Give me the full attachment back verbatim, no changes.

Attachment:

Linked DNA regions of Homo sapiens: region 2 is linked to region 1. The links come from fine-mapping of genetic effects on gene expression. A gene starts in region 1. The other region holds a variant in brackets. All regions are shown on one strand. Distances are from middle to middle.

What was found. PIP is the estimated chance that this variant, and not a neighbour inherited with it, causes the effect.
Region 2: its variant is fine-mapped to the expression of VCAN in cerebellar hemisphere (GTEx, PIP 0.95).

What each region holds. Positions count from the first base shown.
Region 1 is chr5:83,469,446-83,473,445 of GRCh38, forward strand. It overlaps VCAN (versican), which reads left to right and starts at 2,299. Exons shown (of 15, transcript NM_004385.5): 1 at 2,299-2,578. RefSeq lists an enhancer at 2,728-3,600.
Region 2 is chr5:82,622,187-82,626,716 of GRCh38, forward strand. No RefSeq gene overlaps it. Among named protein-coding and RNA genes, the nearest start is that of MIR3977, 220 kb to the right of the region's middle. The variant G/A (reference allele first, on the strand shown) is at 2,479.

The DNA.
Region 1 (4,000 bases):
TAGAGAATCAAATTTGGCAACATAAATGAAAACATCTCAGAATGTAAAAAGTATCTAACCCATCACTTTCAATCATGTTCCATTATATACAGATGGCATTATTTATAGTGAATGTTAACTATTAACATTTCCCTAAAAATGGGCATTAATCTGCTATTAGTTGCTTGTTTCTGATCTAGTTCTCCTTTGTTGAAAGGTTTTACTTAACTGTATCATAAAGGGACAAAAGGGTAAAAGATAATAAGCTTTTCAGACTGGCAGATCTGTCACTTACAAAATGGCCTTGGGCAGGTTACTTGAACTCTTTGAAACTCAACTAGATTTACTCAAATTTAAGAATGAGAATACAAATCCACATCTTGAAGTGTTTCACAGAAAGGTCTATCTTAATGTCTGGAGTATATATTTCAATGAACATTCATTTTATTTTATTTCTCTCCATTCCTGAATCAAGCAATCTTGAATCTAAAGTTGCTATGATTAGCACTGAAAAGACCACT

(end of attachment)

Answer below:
Linked DNA regions of Homo sapiens: region 2 is linked to region 1. The links come from fine-mapping of genetic effects on gene expression. A gene starts in region 1. The other region holds a variant in brackets. All regions are shown on one strand. Distances are from middle to middle.

What was found. PIP is the estimated chance that this variant, and not a neighbour inherited with it, causes the effect.
Region 2: its variant is fine-mapped to the expression of VCAN in cerebellar hemisphere (GTEx, PIP 0.95).

What each region holds. Positions count from the first base shown.
Region 1 is chr5:83,469,446-83,473,445 of GRCh38, forward strand. It overlaps VCAN (versican), which reads left to right and starts at 2,299. Exons shown (of 15, transcript NM_004385.5): 1 at 2,299-2,578. RefSeq lists an enhancer at 2,728-3,600.
Region 2 is chr5:82,622,187-82,626,716 of GRCh38, forward strand. No RefSeq gene overlaps it. Among named protein-coding and RNA genes, the nearest start is that of MIR3977, 220 kb to the right of the region's middle. The variant G/A (reference allele first, on the strand shown) is at 2,479.

The DNA.
Region 1 (4,000 bases):
TAGAGAATCAAATTTGGCAACATAAATGAAAACATCTCAGAATGTAAAAAGTATCTAACCCATCACTTTCAATCATGTTCCATTATATACAGATGGCATTATTTATAGTGAATGTTAACTATTAACATTTCCCTAAAAATGGGCATTAATCTGCTATTAGTTGCTTGTTTCTGATCTAGTTCTCCTTTGTTGAAAGGTTTTACTTAACTGTATCATAAAGGGACAAAAGGGTAAAAGATAATAAGCTTTTCAGACTGGCAGATCTGTCACTTACAAAATGGCCTTGGGCAGGTTACTTGAACTCTTTGAAACTCAACTAGATTTACTCAAATTTAAGAATGAGAATACAAATCCACATCTTGAAGTGTTTCACAGAAAGGTCTATCTTAATGTCTGGAGTATATATTTCAATGAACATTCATTTTATTTTATTTCTCTCCATTCCTGAATCAAGCAATCTTGAATCTAAAGTTGCTATGATTAGCACTGAAAAGACCACT